Beyond Blame: Media Literacy as Violence Prevention


This article originally appeared in Issue# 62

Beyond the blame...beyond the debate...are human beings – children, young people and adults of all ages -- who are daily bombarded with violent images from the media and popular culture.

The parameters of this problem, as we've seen in the pages of this issue, are complex and interrelated. There are First Amendment concerns as well as public policies resulting from the deregulation of the media industry during the Reagan years. And as Walter Wink so eloquently writes in the first article, violence is the very stuff of our fundamental mythologies, including the myth of the American West.

While Hollywood may feed these myths, Hollywood did not start them. Nor can Washington legislate them under the rug.

Violence cannot be sanitized out of our culture even if, as I predict, and hope, gruesome and gratuitous violence becomes "politically incorrect" in popular entertainment. Over the decades,we've seen the media industry "self-censor" many creative ideas and images from the Amos 'n Andy stereotype of African Americans to the use of alcohol, cigarettes and even hard drugs. Excessive violence can be added to the list.


Media literacy must be a necessary component of any effective effort at violence prevention, for both individuals and society as a whole.


But there will still be violence in life, and in the media, because there is evil in the world and human nature has its shadow side. There is also grinding poverty and addiction and meaninglessness which creates a seedbed for violence as way for some to cope with injustice. Such violence will find its way into the news and into the storylines of both high art and popular culture.

After months of researching and working on this issue, it is clear to me that media literacy must be a necessary component of any effective effort at violence prevention, for both individuals and society as a whole.

I want to be clear that programs of media literacy do not excuse the storytellers of society from their share of responsibility for our cultural environment. But here are five ways I believe that media literacy can contribute to lessening the impact and incidence of violence in our world.


  1. Reduce exposure to media violence, particularly of the young, by educating parents and caretakers about the issue and helping them to develop and enforce age-appropriate viewing limits. How many times have you been in a violent R-rated movie and seen children there? Adults must come to realize that media violence today is different than when they were growing up. Parent organizations, churches and social workers need to get the message out that too much media violence can truly harm children. Programs of media literacy for parents can help.



  2. Change the impact of violent images that are seen -- by deconstructing the techniques used to stage violent scenes and decoding the various depictions of violence in different genres -- news, cartoons, drama, sports and music.


    It is important for children to learn early on the difference between reality and fantasy and to know how costumes and camera angles and special effects can fool or mesmerize them. Media literacy activities need to be integrated into every learning environment -- school, church or temple, Scouts and clubs.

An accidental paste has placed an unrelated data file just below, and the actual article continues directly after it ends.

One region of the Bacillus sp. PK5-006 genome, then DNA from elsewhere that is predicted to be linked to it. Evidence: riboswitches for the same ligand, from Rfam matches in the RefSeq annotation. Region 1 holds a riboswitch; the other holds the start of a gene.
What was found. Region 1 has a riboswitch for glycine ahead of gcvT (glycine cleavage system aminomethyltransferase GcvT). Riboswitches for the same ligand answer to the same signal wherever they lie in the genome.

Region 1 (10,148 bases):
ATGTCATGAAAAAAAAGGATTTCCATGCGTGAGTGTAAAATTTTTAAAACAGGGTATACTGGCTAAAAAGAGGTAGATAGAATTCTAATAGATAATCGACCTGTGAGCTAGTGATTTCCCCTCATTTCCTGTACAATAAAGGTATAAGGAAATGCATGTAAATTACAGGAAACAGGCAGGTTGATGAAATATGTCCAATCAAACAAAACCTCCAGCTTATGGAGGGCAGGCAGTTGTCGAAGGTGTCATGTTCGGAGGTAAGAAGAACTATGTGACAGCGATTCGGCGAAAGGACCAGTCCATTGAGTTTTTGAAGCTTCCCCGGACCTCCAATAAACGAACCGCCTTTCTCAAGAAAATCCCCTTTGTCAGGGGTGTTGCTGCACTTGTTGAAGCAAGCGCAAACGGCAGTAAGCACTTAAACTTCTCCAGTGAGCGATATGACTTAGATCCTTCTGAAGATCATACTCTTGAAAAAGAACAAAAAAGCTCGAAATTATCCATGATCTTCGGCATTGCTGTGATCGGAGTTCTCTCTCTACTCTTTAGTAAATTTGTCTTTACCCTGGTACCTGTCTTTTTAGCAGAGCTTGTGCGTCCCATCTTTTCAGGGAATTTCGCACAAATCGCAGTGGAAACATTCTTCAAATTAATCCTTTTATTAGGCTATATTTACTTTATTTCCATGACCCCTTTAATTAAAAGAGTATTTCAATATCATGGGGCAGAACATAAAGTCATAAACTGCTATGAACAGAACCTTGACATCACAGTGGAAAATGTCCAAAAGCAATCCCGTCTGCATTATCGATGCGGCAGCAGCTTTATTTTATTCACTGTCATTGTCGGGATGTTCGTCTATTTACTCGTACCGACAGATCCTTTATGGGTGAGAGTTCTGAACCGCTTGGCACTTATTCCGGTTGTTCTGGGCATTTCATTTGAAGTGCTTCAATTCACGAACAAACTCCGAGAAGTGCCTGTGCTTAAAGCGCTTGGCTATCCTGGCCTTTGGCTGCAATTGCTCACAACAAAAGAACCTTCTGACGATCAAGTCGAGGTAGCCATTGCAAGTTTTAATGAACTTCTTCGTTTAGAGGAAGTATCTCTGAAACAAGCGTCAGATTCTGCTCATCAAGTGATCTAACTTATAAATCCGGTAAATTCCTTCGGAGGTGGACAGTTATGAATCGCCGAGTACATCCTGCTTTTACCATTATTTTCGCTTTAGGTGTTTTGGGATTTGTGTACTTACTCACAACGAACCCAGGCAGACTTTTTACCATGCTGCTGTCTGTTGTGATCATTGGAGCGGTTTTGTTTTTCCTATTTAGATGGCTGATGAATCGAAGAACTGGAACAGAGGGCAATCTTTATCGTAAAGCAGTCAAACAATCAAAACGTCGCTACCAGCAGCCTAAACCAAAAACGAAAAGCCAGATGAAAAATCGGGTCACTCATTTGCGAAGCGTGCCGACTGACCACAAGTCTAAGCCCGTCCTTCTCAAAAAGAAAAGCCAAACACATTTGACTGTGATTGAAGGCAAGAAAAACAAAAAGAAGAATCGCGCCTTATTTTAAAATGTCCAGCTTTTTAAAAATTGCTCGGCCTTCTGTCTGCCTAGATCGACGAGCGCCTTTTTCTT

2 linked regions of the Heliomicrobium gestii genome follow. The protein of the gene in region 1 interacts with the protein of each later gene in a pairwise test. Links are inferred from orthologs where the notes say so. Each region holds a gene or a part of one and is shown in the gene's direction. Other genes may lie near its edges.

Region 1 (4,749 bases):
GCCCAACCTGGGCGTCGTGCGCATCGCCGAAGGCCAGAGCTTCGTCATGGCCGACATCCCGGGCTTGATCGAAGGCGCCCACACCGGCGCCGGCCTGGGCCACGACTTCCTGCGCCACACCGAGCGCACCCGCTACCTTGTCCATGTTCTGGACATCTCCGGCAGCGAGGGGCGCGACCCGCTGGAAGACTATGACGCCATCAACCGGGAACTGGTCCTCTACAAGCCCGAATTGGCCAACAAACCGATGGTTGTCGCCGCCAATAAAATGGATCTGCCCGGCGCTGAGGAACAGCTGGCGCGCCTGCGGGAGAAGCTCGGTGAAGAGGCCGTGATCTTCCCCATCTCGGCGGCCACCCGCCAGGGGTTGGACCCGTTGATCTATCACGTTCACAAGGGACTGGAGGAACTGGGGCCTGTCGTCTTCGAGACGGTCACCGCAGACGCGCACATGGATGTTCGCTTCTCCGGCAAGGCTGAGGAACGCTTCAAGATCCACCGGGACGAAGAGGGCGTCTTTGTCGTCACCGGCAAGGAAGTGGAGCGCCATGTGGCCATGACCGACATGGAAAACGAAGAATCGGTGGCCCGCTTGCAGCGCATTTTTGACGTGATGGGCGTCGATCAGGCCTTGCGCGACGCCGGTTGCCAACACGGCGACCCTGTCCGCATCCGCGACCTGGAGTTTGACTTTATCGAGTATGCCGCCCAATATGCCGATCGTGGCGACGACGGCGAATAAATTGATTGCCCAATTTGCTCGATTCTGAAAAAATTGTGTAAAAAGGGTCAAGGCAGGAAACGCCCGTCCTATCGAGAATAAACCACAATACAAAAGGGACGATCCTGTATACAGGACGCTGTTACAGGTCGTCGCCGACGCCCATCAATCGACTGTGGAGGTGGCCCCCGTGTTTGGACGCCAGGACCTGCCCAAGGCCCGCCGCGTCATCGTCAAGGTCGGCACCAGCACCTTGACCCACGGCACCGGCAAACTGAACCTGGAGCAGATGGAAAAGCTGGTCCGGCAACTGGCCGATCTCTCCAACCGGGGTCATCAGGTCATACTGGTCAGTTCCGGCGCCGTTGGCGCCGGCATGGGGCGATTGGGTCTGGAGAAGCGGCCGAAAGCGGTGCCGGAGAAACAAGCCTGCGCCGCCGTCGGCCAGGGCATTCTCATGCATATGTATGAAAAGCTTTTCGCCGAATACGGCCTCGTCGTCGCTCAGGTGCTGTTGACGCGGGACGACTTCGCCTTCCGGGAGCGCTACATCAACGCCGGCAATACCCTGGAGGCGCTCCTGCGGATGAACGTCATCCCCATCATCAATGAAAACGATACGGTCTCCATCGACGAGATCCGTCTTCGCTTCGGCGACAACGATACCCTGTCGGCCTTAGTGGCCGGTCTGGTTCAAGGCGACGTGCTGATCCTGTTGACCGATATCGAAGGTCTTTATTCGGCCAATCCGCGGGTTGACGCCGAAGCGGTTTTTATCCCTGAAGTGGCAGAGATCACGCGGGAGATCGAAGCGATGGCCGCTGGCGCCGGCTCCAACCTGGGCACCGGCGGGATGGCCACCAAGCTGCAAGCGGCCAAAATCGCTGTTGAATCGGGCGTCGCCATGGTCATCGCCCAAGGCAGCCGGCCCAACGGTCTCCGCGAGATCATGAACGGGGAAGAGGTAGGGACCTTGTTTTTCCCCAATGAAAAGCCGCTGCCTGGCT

3. Locate and explore alternatives to storytelling that highlights violence as the preferred solution to human conflict. Schools, libraries and families (and don't forget grandparents) need to have access to books and tapes that provide positive role models to help counterbalance the actions and attitudes of today's "superheros." Through media literacy classes, parents can also learn to transform undesirable images from popular culture into opportunities for positive modeling. One father, for example, let his child watch Teen-Age Mutant Ninja Turtles, but only if the child would imagine a fifth turtle named "Gandhi." Afterwards they had a great discussion on how "Ninja Gandhi" might get the Turtles out of trouble without resorting to violence!



  4. Uncover and challenge the cultural, economic and political supports for media violence - militarism, greed, competition, dominance, structural poverty-- as well as the personal ways we may each be contributing to the creation or perpetuation of a mediated culture of violence. We must not forget that the root of our cherished freedom of speech was not to protect creativity but to challenge the political and economic status quo. Media literacy empowers its participants to ask hard questions of themselves, of others and of society, by applying the principles of critical thinking to experiences that look like "mindless entertainment." Indeed the systemic analysis provided through media literacy can provide a learning curve to an informed and knowledgeable media activism.



  5. Break the cycle of blame and promote informed and rational public debate about these issues in schools, community and civic gatherings, religious groups and the media itself. The grim reality of our current situation demands that we ask two fundamental questions of ourselves as a society:
    1. What kind of culture do we want our children to grow up in?
    2. Can we continue to allow media makers to profit from products that are clearly contributing to a social condition that endangers public safety? An informed public is less vulnerable to extremist views or actions.


Author Bio: 

Elizabeth Thoman, a pioneering leader in the U.S. media literacy field, founded Media&Values magazine in 1977 and the Center for Media Literacy in 1989. She is a graduate of the Annenberg School for Communication at the University of Southern California and continues her leadership through this website, consulting, speaking and as a founding board member of the Alliance for a Media Literate America (AMLA).